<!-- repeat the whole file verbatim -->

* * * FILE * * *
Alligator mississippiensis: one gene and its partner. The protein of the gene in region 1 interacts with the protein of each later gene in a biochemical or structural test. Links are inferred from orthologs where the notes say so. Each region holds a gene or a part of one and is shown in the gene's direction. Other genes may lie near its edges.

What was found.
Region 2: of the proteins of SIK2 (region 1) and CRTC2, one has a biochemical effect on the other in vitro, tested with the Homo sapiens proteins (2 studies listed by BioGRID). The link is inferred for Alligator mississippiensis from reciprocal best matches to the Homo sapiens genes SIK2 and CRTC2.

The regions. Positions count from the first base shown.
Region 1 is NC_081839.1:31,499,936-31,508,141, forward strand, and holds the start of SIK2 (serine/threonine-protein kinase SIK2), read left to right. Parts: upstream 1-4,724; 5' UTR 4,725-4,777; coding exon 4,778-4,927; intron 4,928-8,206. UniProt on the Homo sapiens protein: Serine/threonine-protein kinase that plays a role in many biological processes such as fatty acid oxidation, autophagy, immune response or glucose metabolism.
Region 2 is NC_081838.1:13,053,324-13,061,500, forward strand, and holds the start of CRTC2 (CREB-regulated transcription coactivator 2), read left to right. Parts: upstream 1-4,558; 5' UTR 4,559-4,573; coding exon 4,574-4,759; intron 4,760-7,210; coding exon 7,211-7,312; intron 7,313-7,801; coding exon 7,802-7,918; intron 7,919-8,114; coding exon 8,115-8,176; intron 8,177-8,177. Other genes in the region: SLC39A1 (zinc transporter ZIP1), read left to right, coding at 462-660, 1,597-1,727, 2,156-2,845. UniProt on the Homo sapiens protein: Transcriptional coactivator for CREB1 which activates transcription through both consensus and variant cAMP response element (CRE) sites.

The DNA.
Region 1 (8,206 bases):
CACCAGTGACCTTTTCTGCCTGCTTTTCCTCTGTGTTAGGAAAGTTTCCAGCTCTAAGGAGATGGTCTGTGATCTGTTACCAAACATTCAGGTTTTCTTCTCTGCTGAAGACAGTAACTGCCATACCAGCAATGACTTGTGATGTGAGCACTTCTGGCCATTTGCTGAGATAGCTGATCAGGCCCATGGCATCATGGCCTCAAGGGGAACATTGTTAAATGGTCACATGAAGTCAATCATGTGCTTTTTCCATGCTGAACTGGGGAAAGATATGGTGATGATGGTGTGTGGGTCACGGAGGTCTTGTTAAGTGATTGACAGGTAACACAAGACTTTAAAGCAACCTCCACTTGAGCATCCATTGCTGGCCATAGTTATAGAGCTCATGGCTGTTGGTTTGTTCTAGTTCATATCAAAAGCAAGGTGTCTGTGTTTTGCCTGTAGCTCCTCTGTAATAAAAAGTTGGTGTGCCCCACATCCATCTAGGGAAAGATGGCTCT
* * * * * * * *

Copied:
Alligator mississippiensis: one gene and its partner. The protein of the gene in region 1 interacts with the protein of each later gene in a biochemical or structural test. Links are inferred from orthologs where the notes say so. Each region holds a gene or a part of one and is shown in the gene's direction. Other genes may lie near its edges.

What was found.
Region 2: of the proteins of SIK2 (region 1) and CRTC2, one has a biochemical effect on the other in vitro, tested with the Homo sapiens proteins (2 studies listed by BioGRID). The link is inferred for Alligator mississippiensis from reciprocal best matches to the Homo sapiens genes SIK2 and CRTC2.

The regions. Positions count from the first base shown.
Region 1 is NC_081839.1:31,499,936-31,508,141, forward strand, and holds the start of SIK2 (serine/threonine-protein kinase SIK2), read left to right. Parts: upstream 1-4,724; 5' UTR 4,725-4,777; coding exon 4,778-4,927; intron 4,928-8,206. UniProt on the Homo sapiens protein: Serine/threonine-protein kinase that plays a role in many biological processes such as fatty acid oxidation, autophagy, immune response or glucose metabolism.
Region 2 is NC_081838.1:13,053,324-13,061,500, forward strand, and holds the start of CRTC2 (CREB-regulated transcription coactivator 2), read left to right. Parts: upstream 1-4,558; 5' UTR 4,559-4,573; coding exon 4,574-4,759; intron 4,760-7,210; coding exon 7,211-7,312; intron 7,313-7,801; coding exon 7,802-7,918; intron 7,919-8,114; coding exon 8,115-8,176; intron 8,177-8,177. Other genes in the region: SLC39A1 (zinc transporter ZIP1), read left to right, coding at 462-660, 1,597-1,727, 2,156-2,845. UniProt on the Homo sapiens protein: Transcriptional coactivator for CREB1 which activates transcription through both consensus and variant cAMP response element (CRE) sites.

The DNA.
Region 1 (8,206 bases):
CACCAGTGACCTTTTCTGCCTGCTTTTCCTCTGTGTTAGGAAAGTTTCCAGCTCTAAGGAGATGGTCTGTGATCTGTTACCAAACATTCAGGTTTTCTTCTCTGCTGAAGACAGTAACTGCCATACCAGCAATGACTTGTGATGTGAGCACTTCTGGCCATTTGCTGAGATAGCTGATCAGGCCCATGGCATCATGGCCTCAAGGGGAACATTGTTAAATGGTCACATGAAGTCAATCATGTGCTTTTTCCATGCTGAACTGGGGAAAGATATGGTGATGATGGTGTGTGGGTCACGGAGGTCTTGTTAAGTGATTGACAGGTAACACAAGACTTTAAAGCAACCTCCACTTGAGCATCCATTGCTGGCCATAGTTATAGAGCTCATGGCTGTTGGTTTGTTCTAGTTCATATCAAAAGCAAGGTGTCTGTGTTTTGCCTGTAGCTCCTCTGTAATAAAAAGTTGGTGTGCCCCACATCCATCTAGGGAAAGATGGCTCT